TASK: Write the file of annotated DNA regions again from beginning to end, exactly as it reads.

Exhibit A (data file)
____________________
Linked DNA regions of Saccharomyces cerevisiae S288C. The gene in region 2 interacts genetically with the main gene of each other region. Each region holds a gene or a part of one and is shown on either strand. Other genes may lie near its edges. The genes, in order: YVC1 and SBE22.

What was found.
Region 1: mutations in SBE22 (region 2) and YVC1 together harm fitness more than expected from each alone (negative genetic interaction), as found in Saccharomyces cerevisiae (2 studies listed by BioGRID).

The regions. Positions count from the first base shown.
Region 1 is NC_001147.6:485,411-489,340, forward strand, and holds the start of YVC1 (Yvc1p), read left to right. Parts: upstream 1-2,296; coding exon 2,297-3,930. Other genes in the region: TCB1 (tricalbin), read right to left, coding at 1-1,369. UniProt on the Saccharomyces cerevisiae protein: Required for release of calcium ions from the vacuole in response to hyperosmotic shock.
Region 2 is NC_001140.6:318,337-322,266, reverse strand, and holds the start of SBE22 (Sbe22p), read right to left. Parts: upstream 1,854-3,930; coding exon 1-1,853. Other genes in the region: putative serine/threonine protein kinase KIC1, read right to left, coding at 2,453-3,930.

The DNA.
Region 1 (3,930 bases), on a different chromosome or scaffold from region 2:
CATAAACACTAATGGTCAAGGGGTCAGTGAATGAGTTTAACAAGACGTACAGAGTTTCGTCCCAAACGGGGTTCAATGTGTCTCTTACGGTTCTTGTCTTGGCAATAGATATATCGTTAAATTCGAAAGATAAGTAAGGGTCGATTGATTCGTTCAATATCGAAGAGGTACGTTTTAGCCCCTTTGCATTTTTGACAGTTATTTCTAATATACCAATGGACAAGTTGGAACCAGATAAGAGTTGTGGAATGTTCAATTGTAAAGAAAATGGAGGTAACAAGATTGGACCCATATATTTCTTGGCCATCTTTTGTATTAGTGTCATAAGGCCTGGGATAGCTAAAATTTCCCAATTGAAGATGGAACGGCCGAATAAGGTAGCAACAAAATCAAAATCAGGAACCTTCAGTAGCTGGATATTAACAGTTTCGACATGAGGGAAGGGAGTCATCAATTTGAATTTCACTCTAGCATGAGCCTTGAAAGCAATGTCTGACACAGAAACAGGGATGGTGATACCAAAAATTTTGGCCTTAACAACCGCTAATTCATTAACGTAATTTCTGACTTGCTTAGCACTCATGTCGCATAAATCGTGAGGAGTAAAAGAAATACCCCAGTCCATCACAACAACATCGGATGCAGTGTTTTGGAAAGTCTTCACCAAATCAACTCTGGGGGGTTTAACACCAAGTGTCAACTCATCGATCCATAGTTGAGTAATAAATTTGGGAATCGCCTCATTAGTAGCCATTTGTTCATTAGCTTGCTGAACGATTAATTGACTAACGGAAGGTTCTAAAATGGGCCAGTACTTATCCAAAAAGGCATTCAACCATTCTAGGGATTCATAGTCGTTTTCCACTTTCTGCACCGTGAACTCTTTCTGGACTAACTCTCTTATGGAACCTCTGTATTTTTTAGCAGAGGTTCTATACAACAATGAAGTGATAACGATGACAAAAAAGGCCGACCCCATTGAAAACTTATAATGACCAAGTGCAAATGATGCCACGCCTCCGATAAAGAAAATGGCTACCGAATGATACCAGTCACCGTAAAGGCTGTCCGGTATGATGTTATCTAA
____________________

Linked DNA regions of Saccharomyces cerevisiae S288C. The gene in region 2 interacts genetically with the main gene of each other region. Each region holds a gene or a part of one and is shown on either strand. Other genes may lie near its edges. The genes, in order: YVC1 and SBE22.

What was found.
Region 1: mutations in SBE22 (region 2) and YVC1 together harm fitness more than expected from each alone (negative genetic interaction), as found in Saccharomyces cerevisiae (2 studies listed by BioGRID).

The regions. Positions count from the first base shown.
Region 1 is NC_001147.6:485,411-489,340, forward strand, and holds the start of YVC1 (Yvc1p), read left to right. Parts: upstream 1-2,296; coding exon 2,297-3,930. Other genes in the region: TCB1 (tricalbin), read right to left, coding at 1-1,369. UniProt on the Saccharomyces cerevisiae protein: Required for release of calcium ions from the vacuole in response to hyperosmotic shock.
Region 2 is NC_001140.6:318,337-322,266, reverse strand, and holds the start of SBE22 (Sbe22p), read right to left. Parts: upstream 1,854-3,930; coding exon 1-1,853. Other genes in the region: putative serine/threonine protein kinase KIC1, read right to left, coding at 2,453-3,930.

The DNA.
Region 1 (3,930 bases), on a different chromosome or scaffold from region 2:
CATAAACACTAATGGTCAAGGGGTCAGTGAATGAGTTTAACAAGACGTACAGAGTTTCGTCCCAAACGGGGTTCAATGTGTCTCTTACGGTTCTTGTCTTGGCAATAGATATATCGTTAAATTCGAAAGATAAGTAAGGGTCGATTGATTCGTTCAATATCGAAGAGGTACGTTTTAGCCCCTTTGCATTTTTGACAGTTATTTCTAATATACCAATGGACAAGTTGGAACCAGATAAGAGTTGTGGAATGTTCAATTGTAAAGAAAATGGAGGTAACAAGATTGGACCCATATATTTCTTGGCCATCTTTTGTATTAGTGTCATAAGGCCTGGGATAGCTAAAATTTCCCAATTGAAGATGGAACGGCCGAATAAGGTAGCAACAAAATCAAAATCAGGAACCTTCAGTAGCTGGATATTAACAGTTTCGACATGAGGGAAGGGAGTCATCAATTTGAATTTCACTCTAGCATGAGCCTTGAAAGCAATGTCTGACACAGAAACAGGGATGGTGATACCAAAAATTTTGGCCTTAACAACCGCTAATTCATTAACGTAATTTCTGACTTGCTTAGCACTCATGTCGCATAAATCGTGAGGAGTAAAAGAAATACCCCAGTCCATCACAACAACATCGGATGCAGTGTTTTGGAAAGTCTTCACCAAATCAACTCTGGGGGGTTTAACACCAAGTGTCAACTCATCGATCCATAGTTGAGTAATAAATTTGGGAATCGCCTCATTAGTAGCCATTTGTTCATTAGCTTGCTGAACGATTAATTGACTAACGGAAGGTTCTAAAATGGGCCAGTACTTATCCAAAAAGGCATTCAACCATTCTAGGGATTCATAGTCGTTTTCCACTTTCTGCACCGTGAACTCTTTCTGGACTAACTCTCTTATGGAACCTCTGTATTTTTTAGCAGAGGTTCTATACAACAATGAAGTGATAACGATGACAAAAAAGGCCGACCCCATTGAAAACTTATAATGACCAAGTGCAAATGATGCCACGCCTCCGATAAAGAAAATGGCTACCGAATGATACCAGTCACCGTAAAGGCTGTCCGGTATGATGTTATCTAA